As a victim of Neutron Jerk I agree his distruction of my emplyer and several otehrs I saw was sad
 

Victor Bravo

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American cars were once the pinnacle of design and quality, envied by the world. Apparently now airliners too.

As a proud, fully enfranchised American, I believe Capitalism and free market is basically good - but there are limits. Capitalism is the same as food, water, shelter, and clothing... there is such a thing as too little, and such a thing as too much.

I must repeat an admittedly over-simplified, angry comment I made... the only possible solution to this is to have certain categories of things where corporate capitalism is set aside, and typical cost-cutting measures made illegal. We already have that on the books regarding public safety but there are no "teeth" to it. Because of the lure and power of money, I'm afraid we need to have real-world Stalin-esque penalties for the people at the top, and let that fear trickle down. Life in prison, loss of assets, transfer of assets to the victims, etc.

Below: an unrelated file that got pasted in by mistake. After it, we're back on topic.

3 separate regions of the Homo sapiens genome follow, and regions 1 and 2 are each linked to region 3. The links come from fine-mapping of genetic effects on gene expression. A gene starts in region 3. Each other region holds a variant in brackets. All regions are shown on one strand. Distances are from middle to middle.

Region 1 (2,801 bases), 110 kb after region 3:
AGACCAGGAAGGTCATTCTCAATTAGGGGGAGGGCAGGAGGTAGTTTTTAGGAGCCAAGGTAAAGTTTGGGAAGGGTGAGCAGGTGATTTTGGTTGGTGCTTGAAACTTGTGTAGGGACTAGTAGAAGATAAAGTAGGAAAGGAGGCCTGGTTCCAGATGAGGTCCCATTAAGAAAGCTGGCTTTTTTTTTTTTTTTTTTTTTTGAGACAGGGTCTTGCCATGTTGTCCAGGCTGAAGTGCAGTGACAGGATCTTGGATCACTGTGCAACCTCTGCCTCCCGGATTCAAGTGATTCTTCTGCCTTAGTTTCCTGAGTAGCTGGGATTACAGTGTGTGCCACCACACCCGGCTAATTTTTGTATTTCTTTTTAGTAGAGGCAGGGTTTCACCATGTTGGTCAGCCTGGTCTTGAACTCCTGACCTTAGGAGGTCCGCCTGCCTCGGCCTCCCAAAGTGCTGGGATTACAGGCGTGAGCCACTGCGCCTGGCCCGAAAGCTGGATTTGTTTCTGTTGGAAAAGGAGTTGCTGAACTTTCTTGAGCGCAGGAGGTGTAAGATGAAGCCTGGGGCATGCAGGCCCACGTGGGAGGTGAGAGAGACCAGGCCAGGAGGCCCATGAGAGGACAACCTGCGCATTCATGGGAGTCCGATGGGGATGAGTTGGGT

gtae07

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Interesting article. I do take issue with one passage though:
Inevitably, airplane crash investigations disappear down numerous rabbit holes of technical obscurity; more often than not culpability is a collective, not individual act and has so many fingerprints that the simple villainy of homicide is impossible to ascertain.